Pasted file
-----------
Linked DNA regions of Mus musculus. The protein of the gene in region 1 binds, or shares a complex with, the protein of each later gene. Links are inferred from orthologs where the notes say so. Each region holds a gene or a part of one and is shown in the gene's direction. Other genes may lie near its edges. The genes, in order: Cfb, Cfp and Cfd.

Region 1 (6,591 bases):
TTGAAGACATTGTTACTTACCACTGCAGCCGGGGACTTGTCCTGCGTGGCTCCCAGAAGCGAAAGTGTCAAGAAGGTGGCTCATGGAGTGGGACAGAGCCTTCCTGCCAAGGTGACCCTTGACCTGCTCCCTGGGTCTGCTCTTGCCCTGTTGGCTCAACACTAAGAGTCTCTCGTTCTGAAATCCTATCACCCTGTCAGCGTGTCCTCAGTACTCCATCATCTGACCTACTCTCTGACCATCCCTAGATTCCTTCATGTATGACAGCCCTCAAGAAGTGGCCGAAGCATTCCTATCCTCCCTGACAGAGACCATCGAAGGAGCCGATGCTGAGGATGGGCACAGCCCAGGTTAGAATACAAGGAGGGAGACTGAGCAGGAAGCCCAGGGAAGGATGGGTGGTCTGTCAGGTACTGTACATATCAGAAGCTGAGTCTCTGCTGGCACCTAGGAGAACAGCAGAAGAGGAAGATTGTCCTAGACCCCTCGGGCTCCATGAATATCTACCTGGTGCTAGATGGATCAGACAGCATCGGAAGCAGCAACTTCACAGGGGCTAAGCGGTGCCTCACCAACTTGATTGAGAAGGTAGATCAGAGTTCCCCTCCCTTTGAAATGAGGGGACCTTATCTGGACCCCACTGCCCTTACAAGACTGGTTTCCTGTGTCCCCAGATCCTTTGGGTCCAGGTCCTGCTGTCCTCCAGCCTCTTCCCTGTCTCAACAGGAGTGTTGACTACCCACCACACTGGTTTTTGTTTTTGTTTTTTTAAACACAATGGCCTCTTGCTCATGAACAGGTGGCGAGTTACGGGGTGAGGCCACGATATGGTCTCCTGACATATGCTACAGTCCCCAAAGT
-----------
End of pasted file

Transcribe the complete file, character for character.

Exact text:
Linked DNA regions of Mus musculus. The protein of the gene in region 1 binds, or shares a complex with, the protein of each later gene. Links are inferred from orthologs where the notes say so. Each region holds a gene or a part of one and is shown in the gene's direction. Other genes may lie near its edges. The genes, in order: Cfb, Cfp and Cfd.

Region 1 (6,591 bases):
TTGAAGACATTGTTACTTACCACTGCAGCCGGGGACTTGTCCTGCGTGGCTCCCAGAAGCGAAAGTGTCAAGAAGGTGGCTCATGGAGTGGGACAGAGCCTTCCTGCCAAGGTGACCCTTGACCTGCTCCCTGGGTCTGCTCTTGCCCTGTTGGCTCAACACTAAGAGTCTCTCGTTCTGAAATCCTATCACCCTGTCAGCGTGTCCTCAGTACTCCATCATCTGACCTACTCTCTGACCATCCCTAGATTCCTTCATGTATGACAGCCCTCAAGAAGTGGCCGAAGCATTCCTATCCTCCCTGACAGAGACCATCGAAGGAGCCGATGCTGAGGATGGGCACAGCCCAGGTTAGAATACAAGGAGGGAGACTGAGCAGGAAGCCCAGGGAAGGATGGGTGGTCTGTCAGGTACTGTACATATCAGAAGCTGAGTCTCTGCTGGCACCTAGGAGAACAGCAGAAGAGGAAGATTGTCCTAGACCCCTCGGGCTCCATGAATATCTACCTGGTGCTAGATGGATCAGACAGCATCGGAAGCAGCAACTTCACAGGGGCTAAGCGGTGCCTCACCAACTTGATTGAGAAGGTAGATCAGAGTTCCCCTCCCTTTGAAATGAGGGGACCTTATCTGGACCCCACTGCCCTTACAAGACTGGTTTCCTGTGTCCCCAGATCCTTTGGGTCCAGGTCCTGCTGTCCTCCAGCCTCTTCCCTGTCTCAACAGGAGTGTTGACTACCCACCACACTGGTTTTTGTTTTTGTTTTTTTAAACACAATGGCCTCTTGCTCATGAACAGGTGGCGAGTTACGGGGTGAGGCCACGATATGGTCTCCTGACATATGCTACAGTCCCCAAAGT